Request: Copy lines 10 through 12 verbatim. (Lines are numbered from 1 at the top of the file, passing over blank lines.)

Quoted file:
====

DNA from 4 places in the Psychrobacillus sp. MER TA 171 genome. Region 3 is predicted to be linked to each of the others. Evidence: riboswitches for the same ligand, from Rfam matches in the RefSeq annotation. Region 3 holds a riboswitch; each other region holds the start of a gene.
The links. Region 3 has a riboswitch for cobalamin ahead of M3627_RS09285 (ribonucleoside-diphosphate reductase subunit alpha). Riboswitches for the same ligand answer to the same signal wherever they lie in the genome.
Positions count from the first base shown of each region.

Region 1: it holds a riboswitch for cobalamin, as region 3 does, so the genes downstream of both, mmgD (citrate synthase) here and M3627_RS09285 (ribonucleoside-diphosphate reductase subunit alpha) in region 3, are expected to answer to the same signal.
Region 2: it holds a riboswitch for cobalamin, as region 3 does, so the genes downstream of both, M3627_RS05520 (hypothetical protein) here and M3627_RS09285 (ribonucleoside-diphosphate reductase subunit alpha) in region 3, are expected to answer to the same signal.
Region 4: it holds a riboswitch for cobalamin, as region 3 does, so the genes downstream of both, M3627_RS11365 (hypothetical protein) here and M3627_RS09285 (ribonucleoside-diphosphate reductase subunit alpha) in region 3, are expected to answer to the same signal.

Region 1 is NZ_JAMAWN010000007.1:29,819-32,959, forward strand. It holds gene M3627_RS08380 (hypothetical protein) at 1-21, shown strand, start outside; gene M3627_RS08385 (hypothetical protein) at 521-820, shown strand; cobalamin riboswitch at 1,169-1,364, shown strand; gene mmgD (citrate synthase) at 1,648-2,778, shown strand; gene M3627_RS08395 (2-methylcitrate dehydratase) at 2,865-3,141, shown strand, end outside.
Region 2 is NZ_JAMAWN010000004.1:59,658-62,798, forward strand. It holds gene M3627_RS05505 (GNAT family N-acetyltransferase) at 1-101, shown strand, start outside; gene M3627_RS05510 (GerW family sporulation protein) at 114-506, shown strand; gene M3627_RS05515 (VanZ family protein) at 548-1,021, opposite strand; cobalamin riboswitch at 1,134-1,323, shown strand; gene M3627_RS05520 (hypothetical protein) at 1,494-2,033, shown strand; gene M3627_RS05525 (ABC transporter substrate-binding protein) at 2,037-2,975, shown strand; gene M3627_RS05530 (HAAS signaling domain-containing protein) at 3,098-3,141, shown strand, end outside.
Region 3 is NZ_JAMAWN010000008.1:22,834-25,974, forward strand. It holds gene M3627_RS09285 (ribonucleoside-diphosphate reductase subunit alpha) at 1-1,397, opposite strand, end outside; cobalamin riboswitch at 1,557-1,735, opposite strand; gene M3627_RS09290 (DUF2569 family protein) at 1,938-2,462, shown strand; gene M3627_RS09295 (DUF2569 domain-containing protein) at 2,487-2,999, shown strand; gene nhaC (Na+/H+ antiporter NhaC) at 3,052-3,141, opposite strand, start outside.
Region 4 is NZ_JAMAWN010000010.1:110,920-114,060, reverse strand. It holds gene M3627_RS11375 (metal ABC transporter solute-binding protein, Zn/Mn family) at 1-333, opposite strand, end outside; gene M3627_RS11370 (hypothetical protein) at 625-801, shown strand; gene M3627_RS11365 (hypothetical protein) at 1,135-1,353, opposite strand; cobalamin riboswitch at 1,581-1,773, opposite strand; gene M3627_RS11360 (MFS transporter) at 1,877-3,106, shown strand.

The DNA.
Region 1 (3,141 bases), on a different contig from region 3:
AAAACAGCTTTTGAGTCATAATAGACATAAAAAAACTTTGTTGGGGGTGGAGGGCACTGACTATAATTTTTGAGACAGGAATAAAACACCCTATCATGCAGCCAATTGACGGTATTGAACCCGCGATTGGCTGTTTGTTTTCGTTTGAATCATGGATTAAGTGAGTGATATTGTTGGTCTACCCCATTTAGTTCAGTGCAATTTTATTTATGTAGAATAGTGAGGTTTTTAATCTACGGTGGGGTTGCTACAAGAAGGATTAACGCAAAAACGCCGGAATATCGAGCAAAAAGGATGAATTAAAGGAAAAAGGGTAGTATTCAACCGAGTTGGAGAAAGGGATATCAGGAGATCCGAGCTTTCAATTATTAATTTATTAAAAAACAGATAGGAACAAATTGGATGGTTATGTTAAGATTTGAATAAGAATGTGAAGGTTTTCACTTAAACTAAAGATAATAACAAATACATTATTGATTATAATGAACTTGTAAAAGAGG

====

Region 4 is NZ_JAMAWN010000010.1:110,920-114,060, reverse strand. It holds gene M3627_RS11375 (metal ABC transporter solute-binding protein, Zn/Mn family) at 1-333, opposite strand, end outside; gene M3627_RS11370 (hypothetical protein) at 625-801, shown strand; gene M3627_RS11365 (hypothetical protein) at 1,135-1,353, opposite strand; cobalamin riboswitch at 1,581-1,773, opposite strand; gene M3627_RS11360 (MFS transporter) at 1,877-3,106, shown strand.

The DNA.
Region 1 (3,141 bases), on a different contig from region 3: